Ergonomically correct knives must have a handle offering good grip and comfort. The throwing knife’s overall design should provide proof save for throwing purposes. The handle weight, shape, and design as well as the shape and structure of the blade, all play are part in the ergonomic-quality of the throwing knife.

A throwing knife needs to provide you with a comfortable grip. Many throwing knives have handles that are thin in terms of design. The thin handles can prove difficult to grip: this is particularly true if the thin handle is also smooth. If you end up with a poor grip, you may end up dropping the throwing knife before the toss.

Knife throwing

Many knife throwers prefer knives with some kind of textured handle: the textured feature offers extra grip. In addition to textured handles, some throwing knife feature handles with a curve. The latter type of weapon improves grip and can be easier to throw when you use the correct throwing technique.

Likewise, just as there are throwing knives with straight blades, there are throwing knives with curved blades. Bear in mind, straight bladed throwing knives are the better option as such weapons are easier to throw, offer greater precision, and therefore provide you with a more predictable trajectory.

Weight and length of throwing knives

It is important the throwing knives one purchases are solid and light, but there is a limit on how light the knives should be. Ultra light throwing knives, also known as floaters, can prove difficult to control and because the knives are light, it can end up bouncing off a target instead of piercing it. To judge a knife’s weight, you must multiply 1 to 1.5 ounces per inch by the throwing knife’s length. Thus, a long knife measuring 14 inches, at minimum should weight 14 ounces, and at maximum should weigh 21 ounces.

The latter weight references are ideal for throwing knives for short distances. If looking to throw weapons five meters or more, the knife should be a bit heavier. Knives with heavier weights lend greater stability to the throw.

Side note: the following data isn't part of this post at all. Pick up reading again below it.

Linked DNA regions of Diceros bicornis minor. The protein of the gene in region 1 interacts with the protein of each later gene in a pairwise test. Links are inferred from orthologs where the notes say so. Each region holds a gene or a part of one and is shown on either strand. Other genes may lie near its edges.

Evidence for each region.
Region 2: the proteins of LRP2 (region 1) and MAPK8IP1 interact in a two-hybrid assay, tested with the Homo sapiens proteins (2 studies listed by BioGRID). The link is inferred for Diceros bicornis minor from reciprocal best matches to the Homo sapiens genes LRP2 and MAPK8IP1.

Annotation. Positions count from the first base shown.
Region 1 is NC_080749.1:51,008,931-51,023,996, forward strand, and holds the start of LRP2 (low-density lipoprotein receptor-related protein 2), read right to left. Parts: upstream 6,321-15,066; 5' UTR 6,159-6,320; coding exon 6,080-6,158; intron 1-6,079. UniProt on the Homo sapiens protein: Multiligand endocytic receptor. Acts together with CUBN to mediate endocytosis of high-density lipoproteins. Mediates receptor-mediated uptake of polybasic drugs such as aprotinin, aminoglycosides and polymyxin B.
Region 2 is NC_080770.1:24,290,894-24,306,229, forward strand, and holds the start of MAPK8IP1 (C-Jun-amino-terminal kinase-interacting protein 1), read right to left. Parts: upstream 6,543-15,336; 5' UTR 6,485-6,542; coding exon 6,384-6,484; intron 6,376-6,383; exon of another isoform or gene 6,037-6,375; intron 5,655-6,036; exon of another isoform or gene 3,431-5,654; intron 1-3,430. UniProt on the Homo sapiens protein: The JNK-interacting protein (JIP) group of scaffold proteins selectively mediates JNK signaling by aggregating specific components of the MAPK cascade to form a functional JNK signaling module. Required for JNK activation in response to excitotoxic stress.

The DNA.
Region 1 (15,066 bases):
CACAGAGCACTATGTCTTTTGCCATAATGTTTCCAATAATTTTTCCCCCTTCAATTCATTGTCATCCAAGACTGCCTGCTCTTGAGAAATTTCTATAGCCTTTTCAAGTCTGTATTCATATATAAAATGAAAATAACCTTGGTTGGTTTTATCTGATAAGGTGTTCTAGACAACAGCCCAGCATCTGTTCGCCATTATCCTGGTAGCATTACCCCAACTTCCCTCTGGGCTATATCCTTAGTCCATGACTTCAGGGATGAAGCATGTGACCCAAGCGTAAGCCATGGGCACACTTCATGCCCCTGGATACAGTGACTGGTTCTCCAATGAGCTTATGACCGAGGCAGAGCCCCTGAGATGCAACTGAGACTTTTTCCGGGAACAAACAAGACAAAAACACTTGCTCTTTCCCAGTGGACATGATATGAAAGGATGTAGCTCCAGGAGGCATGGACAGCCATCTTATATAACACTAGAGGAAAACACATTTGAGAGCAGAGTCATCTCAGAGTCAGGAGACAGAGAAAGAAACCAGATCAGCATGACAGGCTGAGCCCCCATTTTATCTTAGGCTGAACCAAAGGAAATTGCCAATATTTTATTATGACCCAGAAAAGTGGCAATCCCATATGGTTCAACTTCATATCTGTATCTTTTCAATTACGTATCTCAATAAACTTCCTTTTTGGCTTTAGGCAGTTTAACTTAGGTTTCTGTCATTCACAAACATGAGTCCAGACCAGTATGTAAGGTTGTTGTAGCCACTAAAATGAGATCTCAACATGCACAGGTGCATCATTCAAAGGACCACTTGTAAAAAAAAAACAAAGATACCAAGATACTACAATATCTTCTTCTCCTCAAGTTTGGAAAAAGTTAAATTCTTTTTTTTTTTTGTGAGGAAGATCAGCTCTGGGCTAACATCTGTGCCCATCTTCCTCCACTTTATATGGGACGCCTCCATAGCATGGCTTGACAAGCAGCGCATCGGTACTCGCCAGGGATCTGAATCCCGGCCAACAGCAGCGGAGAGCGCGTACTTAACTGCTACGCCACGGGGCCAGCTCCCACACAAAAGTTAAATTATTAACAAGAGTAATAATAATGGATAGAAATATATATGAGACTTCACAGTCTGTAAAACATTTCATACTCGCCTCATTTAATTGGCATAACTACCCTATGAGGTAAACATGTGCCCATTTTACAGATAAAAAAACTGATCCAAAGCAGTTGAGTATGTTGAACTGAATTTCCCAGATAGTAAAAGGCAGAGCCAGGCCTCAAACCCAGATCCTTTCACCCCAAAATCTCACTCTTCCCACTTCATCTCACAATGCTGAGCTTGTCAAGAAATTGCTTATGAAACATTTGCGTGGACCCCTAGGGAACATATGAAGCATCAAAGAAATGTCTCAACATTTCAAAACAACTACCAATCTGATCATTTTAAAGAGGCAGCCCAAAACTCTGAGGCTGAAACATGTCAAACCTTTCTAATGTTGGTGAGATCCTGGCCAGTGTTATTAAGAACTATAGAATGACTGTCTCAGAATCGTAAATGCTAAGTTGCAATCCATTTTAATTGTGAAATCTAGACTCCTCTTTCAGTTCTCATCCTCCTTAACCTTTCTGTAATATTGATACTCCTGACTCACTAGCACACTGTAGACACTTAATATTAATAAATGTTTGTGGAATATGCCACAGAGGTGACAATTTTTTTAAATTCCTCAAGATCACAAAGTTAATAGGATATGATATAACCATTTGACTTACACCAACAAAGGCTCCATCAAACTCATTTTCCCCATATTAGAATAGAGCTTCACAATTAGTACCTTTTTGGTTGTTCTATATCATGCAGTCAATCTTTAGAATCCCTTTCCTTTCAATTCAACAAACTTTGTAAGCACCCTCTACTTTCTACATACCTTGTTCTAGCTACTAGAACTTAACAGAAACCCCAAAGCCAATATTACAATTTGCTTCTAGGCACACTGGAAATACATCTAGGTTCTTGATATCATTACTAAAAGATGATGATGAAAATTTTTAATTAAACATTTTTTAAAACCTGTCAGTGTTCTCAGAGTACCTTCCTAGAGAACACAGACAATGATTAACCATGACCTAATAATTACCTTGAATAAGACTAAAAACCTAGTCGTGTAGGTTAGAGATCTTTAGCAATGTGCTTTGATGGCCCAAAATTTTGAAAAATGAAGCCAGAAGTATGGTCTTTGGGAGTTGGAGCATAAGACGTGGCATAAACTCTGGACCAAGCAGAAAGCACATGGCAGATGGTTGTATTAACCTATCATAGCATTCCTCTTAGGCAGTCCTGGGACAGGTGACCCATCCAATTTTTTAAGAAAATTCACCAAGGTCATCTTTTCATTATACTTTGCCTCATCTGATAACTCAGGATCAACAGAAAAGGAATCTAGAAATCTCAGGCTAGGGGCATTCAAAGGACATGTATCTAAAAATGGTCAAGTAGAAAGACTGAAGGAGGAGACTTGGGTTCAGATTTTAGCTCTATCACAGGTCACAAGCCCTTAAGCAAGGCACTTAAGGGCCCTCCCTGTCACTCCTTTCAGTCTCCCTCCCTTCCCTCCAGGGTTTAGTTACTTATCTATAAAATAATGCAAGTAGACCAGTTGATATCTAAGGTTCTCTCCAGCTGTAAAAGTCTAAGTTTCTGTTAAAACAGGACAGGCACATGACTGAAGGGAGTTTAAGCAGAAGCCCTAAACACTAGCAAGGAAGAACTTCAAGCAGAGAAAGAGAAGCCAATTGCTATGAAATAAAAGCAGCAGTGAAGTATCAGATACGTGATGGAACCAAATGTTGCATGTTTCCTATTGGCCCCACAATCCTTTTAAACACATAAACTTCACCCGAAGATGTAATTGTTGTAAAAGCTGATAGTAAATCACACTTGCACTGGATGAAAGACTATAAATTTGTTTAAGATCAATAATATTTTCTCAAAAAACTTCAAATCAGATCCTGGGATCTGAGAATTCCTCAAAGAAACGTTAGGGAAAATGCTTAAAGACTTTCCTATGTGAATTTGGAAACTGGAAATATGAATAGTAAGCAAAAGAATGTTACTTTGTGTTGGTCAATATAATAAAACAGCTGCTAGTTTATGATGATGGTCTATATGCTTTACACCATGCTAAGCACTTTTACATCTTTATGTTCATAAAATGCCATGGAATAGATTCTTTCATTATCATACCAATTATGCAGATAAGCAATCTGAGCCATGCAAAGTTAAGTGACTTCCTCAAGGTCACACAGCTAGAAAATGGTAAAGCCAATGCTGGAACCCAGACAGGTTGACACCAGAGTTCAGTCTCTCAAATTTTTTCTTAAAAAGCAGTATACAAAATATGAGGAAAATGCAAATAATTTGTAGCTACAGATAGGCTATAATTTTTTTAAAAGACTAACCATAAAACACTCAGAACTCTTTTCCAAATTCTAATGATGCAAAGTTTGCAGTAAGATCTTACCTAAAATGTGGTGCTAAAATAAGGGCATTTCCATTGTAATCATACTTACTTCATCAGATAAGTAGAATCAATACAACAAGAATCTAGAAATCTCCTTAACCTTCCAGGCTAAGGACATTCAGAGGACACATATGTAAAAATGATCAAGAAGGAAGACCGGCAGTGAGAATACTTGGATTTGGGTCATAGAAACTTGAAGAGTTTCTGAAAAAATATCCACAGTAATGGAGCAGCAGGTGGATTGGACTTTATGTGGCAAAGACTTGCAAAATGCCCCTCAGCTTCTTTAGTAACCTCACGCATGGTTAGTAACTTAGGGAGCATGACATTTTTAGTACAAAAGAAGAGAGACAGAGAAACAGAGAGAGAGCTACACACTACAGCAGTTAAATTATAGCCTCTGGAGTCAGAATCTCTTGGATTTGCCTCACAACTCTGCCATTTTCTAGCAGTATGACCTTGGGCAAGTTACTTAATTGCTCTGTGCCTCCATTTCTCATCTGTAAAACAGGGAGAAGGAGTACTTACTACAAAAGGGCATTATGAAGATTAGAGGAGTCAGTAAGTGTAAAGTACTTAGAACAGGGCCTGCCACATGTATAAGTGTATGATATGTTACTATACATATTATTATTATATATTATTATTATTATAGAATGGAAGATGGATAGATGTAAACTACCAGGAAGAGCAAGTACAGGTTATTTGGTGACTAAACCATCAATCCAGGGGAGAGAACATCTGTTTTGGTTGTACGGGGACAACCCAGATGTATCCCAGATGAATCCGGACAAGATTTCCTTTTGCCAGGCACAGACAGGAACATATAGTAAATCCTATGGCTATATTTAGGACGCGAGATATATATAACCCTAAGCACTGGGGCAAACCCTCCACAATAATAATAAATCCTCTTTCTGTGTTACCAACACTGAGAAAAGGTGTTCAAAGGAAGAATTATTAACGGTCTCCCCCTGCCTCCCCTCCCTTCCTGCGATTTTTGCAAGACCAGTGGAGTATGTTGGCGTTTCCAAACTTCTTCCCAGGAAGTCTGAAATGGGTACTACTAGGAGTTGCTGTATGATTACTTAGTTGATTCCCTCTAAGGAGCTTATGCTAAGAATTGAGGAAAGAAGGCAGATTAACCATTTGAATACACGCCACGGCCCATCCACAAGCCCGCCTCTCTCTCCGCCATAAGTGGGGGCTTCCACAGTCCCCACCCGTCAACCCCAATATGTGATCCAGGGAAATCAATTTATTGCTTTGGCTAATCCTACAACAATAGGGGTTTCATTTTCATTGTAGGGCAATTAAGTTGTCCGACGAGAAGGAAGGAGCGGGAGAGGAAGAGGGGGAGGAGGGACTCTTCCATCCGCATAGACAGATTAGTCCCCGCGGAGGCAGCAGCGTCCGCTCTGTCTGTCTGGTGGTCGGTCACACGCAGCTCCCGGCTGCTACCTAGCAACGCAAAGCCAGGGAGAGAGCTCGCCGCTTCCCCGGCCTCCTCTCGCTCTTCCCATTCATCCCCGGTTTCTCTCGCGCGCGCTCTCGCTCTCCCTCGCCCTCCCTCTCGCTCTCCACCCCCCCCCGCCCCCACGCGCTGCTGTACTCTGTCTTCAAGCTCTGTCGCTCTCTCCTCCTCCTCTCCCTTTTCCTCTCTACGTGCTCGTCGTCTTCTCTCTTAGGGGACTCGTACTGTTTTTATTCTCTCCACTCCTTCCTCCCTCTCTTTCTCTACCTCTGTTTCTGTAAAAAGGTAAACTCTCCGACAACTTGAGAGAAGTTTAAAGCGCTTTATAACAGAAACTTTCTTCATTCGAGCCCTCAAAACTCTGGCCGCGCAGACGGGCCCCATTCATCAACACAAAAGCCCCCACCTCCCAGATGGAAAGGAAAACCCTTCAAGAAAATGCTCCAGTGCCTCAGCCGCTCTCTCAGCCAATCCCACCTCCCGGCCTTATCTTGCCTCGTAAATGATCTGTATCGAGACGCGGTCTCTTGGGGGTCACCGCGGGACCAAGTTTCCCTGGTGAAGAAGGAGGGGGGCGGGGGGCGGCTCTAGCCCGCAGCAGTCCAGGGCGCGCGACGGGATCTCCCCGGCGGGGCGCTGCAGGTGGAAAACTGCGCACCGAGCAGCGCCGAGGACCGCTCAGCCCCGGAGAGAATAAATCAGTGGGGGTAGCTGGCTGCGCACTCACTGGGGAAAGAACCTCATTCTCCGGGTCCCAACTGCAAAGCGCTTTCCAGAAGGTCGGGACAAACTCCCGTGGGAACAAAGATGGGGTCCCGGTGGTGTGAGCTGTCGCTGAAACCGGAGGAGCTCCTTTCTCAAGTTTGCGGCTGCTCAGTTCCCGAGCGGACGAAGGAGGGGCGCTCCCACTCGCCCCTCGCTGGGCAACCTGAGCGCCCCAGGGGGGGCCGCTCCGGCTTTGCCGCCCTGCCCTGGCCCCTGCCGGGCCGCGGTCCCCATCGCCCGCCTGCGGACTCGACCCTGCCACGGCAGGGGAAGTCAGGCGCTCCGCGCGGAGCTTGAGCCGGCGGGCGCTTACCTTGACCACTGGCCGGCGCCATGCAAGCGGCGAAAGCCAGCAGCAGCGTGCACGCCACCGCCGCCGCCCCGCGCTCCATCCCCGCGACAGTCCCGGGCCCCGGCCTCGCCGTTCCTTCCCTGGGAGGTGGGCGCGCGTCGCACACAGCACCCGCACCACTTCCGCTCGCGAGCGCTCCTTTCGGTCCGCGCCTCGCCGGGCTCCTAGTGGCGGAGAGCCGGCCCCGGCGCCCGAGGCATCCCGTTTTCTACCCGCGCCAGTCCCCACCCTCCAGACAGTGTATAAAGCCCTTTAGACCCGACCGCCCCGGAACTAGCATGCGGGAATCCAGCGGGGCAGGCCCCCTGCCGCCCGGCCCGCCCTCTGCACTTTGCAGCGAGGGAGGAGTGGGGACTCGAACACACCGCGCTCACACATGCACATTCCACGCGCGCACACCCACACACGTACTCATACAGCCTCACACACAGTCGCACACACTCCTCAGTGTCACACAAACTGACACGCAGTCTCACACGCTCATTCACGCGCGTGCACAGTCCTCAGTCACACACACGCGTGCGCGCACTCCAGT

Knife throwing

Knives range in length from as small as 6 inches up to 14 inches in length. Those who are new to the art of knife throwing should opt for longer weapons. Many throwers desire weapons with longer lengths because the weapon has a rotation that is slower when the knife is tossed.

The slower spin gives the neophyte knife thrower a bit of additional time to work on different throwing methods. Adept knife throwers like to use longer blades too, but some skilled knife throwers find lighter blades more challenging due to the faster spin the knife delivers. Bear in mind that faster spinning blades are more difficult to pierce into a target than their heavier counterparts do.

Balanced and unbalanced throwing knives

If looking for a practical, safe throwing knife that you can throw from both ends, a balanced knife is required. You can only throw an unbalanced knife from one end of the weapon. The center of gravity (COG) on a throwing blade is located in the center of the weapon, give or take 1.5 centimeters in either direction. When the weapon is perfectly balanced, it will spin in a round, circular fashion toward its intended target.

If, however, the knife is unbalanced as it would be in a knife featuring a bulky, heavy handle, the spin of the blade will have varying diameters, and it will make the blade’s trajectory difficult to estimate.

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Some throwing blades are fitted with weights that you can use to adjust the balance of the knife. Some knife throwers find this weapon desirable because the weight adjuster gives them greater control over the performance of the weapon-throwing knife. Meanwhile, some individuals feel the adjustable weight is unnecessary, and maintain a preference for center balanced weapons.

In an article written for American Survival Guide Magazine, John Bailey details the ideal specifications of a throwing knife. The knife creator suggests the best metal for knives is steel at a length not exceeding 14 inches or less than 10 inches. The knife weight ranges 1to 1.5 ounces per inch; the blade should be between 5/32 inches to 5/16 inches in terms of thickness, and buyers should look for knives with riveted handles and fibrous stock to ensure durability.

Things to avoid

Shopping for throwing knives is a serious endeavor, and one you should never take lightly.

Do not make a knife purchase without doing some research. Check out the features of the weapon, read reviews, and if possible, talk to others who have used throwing knives: You might be able to get a recommendation or two and you can find out what to avoid. Below are a few features you should try to avoid when purchasing throwing knife:

Pommels: Some throwing knives have pommels: Small counterweights attached to the end of the handle. The piece is not only decorative, but it also helps to prevent the hand from slipping off the handle of the knife accidentally. Unfortunately, pommels are not a good feature for throwing knives, because the rivets have the potential for slicing off at the interface.

Pommels at the back of the knife avoid

Some experts recommend handle-less knives. When a knife is fitted with a handle or pommel, it hinders one’s ability to throw the knife with ease. Some knife throwers find knives with rubber handles difficult to throw because the weighted handle disrupts the balance of the weapon.